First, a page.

Using the P.R.A.Y. Program in Sunday School

P.R.A.Y. as Evangelism!

Cornerstone United Methodist Church
Houston, TX
Dr. Dave Meadows

P.R.A.Y. processed an order for Cornerstone United Methodist Church that included young people from the AHG, BSA, GSUSA, and several Sunday school members (non-Scouts). We knew that Cornerstone UMC had been offering the P.R.A.Y. program every year for the past ten years.  On a whim we gave a call to Dr. Dave Meadows and boy are we ever glad we did!

Dr. Meadows told us that after more than ten years of offering the P.R.A.Y. program as a separate class to the Scouts meeting in their church*, Cornerstone UMC decided to try something different. They offered it in Sunday school. That fall, they incorporated God and Me and God and Family into the Sunday school curriculum for children in grades 1-3 and grades 4-5. Scouts from the community who wanted to earn their religious emblem were invited to attend Sunday school. Dr. Meadows was pleased to report the program was a great success! Two families formally joined their church, and there are other families who are attending and might yet join.

According to Dr. Meadows, "We're always looking to reach out to the community. The P.R.A.Y. program has a double benefit. We used it as a successful Sunday school program AND Evangelism tool."

The idea was actually suggested by a Scout parent who also teaches in the Sunday school program. Each of the P.R.A.Y. lessons was broken into two different sessions to fit into the Sunday school setting. Dr. Meadows met with each of the classes three times. At each visit, he talked with the children as a group and then met with each child individually reviewing their work. At his last visit, he heard each child recite the memory work required for that particular study. Dr. Meadows said the kids really enjoyed it! The PRAY awards and certificates of completion were presented on Scout Sunday during the 10:45 worship service.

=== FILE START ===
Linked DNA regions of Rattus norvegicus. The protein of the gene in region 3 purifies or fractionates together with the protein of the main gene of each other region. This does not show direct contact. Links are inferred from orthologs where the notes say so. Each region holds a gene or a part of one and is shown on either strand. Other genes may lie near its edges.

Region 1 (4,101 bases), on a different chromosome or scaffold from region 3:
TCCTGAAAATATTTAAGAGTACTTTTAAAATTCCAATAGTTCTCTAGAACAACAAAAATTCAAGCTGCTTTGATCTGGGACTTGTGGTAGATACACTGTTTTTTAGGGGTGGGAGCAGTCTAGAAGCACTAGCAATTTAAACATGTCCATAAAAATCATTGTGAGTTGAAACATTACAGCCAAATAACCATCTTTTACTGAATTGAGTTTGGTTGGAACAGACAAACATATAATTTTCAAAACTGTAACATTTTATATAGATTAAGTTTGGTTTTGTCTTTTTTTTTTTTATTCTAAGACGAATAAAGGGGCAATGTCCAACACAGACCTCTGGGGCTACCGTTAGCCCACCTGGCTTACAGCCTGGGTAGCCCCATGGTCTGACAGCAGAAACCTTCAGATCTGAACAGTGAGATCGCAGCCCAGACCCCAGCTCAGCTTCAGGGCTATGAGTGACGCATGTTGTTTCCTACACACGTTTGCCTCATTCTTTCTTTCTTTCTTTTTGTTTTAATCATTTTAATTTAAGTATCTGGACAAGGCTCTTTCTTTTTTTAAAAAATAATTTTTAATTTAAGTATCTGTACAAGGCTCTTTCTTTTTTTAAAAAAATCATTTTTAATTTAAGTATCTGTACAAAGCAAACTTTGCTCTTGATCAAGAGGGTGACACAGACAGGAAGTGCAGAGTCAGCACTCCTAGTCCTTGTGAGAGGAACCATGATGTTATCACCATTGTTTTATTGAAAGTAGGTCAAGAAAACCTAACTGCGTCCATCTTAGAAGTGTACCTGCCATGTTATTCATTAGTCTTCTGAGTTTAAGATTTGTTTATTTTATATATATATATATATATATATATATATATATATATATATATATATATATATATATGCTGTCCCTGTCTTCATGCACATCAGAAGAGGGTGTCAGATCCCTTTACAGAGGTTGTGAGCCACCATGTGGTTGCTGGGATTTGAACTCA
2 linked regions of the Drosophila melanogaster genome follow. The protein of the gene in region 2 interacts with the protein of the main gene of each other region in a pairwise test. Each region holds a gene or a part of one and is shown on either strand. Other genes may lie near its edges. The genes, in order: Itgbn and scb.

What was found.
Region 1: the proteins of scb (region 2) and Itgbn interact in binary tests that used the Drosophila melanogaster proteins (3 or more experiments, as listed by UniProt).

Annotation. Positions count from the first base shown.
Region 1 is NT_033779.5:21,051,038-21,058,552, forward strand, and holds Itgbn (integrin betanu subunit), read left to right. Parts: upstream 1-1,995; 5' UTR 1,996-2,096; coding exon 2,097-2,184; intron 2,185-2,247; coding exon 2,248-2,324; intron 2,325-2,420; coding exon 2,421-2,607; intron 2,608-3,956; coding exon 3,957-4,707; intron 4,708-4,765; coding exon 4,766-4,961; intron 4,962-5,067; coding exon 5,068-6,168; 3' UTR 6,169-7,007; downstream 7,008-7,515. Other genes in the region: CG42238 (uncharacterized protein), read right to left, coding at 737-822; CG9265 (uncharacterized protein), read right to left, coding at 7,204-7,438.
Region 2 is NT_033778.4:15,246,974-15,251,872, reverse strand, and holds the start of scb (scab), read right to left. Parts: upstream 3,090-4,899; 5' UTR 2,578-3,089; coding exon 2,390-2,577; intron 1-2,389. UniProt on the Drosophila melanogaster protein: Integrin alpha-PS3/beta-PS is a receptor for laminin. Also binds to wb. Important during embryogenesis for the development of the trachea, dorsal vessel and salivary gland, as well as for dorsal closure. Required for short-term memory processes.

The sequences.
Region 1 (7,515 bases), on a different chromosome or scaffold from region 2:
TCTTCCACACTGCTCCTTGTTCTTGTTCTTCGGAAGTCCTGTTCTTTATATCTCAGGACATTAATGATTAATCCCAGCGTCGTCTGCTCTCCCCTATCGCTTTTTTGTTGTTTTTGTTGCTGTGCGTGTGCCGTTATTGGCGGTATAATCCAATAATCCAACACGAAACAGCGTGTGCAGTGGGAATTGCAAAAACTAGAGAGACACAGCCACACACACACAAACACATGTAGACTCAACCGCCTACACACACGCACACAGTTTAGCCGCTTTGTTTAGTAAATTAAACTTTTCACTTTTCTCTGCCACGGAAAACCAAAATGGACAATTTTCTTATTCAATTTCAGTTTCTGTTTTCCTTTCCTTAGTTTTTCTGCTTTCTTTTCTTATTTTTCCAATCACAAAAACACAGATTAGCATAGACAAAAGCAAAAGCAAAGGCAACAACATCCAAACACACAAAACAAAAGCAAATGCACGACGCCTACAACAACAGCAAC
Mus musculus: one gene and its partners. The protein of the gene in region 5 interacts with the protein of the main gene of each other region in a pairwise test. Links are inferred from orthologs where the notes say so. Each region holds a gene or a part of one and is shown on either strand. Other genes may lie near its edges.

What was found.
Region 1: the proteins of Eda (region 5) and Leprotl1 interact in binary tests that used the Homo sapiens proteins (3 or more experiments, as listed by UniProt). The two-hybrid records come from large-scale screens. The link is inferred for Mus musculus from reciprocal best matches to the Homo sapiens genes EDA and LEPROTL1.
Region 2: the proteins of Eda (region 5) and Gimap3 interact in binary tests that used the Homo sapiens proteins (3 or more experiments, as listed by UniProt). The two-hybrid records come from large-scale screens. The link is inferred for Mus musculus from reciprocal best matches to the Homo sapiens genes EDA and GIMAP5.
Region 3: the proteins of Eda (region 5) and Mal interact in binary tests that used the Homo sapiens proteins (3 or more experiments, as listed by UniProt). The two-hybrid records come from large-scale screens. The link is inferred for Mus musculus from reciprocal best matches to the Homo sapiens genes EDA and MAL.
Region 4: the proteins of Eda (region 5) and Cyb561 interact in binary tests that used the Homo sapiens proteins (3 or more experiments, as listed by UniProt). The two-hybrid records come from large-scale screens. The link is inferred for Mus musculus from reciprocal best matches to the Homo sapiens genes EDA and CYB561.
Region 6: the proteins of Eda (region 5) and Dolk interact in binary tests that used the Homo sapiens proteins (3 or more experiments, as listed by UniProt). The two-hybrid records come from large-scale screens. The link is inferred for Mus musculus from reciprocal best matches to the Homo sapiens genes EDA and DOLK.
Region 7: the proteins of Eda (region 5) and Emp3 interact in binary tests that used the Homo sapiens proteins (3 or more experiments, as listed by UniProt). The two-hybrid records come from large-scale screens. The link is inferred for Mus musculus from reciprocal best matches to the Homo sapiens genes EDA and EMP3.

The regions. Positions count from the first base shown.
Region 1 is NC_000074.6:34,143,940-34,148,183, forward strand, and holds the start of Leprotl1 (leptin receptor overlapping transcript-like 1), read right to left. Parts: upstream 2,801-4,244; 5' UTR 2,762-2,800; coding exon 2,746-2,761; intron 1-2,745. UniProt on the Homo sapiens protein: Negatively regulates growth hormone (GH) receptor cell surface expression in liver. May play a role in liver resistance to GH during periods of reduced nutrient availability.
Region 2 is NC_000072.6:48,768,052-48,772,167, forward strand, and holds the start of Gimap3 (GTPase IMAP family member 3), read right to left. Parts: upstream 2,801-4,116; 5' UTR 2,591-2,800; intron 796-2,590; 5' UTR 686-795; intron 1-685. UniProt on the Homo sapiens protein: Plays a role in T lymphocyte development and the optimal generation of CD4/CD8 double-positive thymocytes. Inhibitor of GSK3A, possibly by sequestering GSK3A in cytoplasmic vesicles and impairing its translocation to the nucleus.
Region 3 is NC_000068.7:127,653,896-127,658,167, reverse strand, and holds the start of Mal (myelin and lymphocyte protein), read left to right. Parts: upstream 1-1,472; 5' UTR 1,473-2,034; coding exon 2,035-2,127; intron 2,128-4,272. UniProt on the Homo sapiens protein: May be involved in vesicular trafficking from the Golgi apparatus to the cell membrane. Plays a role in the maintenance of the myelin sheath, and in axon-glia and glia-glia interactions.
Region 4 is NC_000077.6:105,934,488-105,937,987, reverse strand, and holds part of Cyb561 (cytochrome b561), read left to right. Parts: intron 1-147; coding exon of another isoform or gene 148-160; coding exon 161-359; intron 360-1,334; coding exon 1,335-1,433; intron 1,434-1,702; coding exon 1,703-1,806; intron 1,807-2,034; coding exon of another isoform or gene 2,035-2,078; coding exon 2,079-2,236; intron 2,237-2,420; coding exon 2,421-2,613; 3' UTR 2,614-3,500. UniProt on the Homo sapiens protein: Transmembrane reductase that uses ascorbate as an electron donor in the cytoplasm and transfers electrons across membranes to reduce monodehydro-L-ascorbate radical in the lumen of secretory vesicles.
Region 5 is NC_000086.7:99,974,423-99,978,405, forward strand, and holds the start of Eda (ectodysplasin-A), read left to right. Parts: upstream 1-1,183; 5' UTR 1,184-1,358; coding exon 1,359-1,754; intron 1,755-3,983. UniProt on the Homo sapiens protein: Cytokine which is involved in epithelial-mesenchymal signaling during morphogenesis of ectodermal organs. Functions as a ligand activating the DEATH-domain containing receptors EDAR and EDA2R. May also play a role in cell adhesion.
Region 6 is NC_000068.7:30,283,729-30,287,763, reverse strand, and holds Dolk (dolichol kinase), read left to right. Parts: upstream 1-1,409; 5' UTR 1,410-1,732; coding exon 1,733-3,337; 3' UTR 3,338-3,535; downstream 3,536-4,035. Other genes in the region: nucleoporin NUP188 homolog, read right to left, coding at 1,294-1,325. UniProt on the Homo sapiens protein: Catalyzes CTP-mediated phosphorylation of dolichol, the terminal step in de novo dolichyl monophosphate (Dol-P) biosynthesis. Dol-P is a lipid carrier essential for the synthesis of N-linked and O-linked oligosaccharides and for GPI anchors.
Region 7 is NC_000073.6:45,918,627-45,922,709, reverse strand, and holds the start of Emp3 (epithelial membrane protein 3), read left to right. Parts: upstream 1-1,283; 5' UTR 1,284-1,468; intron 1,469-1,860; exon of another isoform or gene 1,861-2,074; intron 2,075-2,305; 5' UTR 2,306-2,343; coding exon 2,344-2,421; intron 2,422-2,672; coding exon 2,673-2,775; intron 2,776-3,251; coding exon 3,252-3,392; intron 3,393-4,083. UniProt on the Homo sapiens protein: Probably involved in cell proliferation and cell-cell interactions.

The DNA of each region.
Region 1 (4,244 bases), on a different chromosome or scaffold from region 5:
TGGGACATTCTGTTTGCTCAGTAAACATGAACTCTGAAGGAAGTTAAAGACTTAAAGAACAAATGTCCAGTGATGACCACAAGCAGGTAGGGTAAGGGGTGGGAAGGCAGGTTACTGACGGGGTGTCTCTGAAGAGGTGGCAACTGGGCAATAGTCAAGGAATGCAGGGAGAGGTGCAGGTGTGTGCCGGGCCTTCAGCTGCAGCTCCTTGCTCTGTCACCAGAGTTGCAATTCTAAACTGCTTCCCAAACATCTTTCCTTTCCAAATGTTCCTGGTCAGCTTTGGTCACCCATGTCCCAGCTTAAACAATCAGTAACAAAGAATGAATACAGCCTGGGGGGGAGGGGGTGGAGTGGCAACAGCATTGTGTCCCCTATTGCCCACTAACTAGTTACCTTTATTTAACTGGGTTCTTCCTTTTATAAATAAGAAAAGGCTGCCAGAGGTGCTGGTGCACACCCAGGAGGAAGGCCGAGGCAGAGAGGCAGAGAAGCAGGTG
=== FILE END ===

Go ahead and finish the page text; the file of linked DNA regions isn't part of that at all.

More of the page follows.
Over the years, there might have been a family or two that joined the church because they got to know Dr. Meadows through the P.R.A.Y. classes, but this year was different. The P.R.A.Y. award wasn't presented as a separate Scouting activity, but as part of the church. Scouts who earned their P.R.A.Y. award were participating in Sunday school, and their families got to know people in the church.  Dr. Meadows reports that the program was so successful they have plans to implement it every other year as part of their Sunday school curriculum.

*Cornerstone UMC charters several Scout groups:  2 Packs, 5 Troops, and 2 Girl Scout Troops.

Equipping Parents For Discipleship

Michael Warren, Family Pastor
ChangePoint Church, Anchorage, Alaska

ChangePoint Alaska hosts over 750 children, from birth - 5th grade, in our weekly Sunday school program.  Many of our children grow up in broken homes with first-generation Christian roots.  We embrace, celebrate, and praise God for the privilege and opportunity to communicate Gospel and kingdom truths to such a large and broad audience.

For many years, fine-tuning and executing our Sunday morning programs with excellence held top priority for our Children’s Ministry staff and volunteers.  However, in His great love and grace, the Lord has recently revealed a game-changing reality to our ministry leaders…

The one hour a week we spend loving, encouraging, challenging, and teaching our children in Sunday school programming, though strategic and important, is not enough to effectively disciple this next generation of children for life in Christ…

Prayer and discernment led us to conclude that the Lord was calling us to equip and empower parents and adult mentors. 

They are the primary discipling leaders and faith influencers in the lives of ChangePoint kids.

They are the strategically placed and God commissioned leader teams building this next generation during the other 167 hours of the week.

These were our first practical steps in response to the Lord:

  • Rename our ministry, from Children’s Ministry to Family Ministry, to communicate our change of heart and focus.
  • Equip, encourage, and empower parents and mentors to strengthen relationship and build memories with their children through hands-on workshops.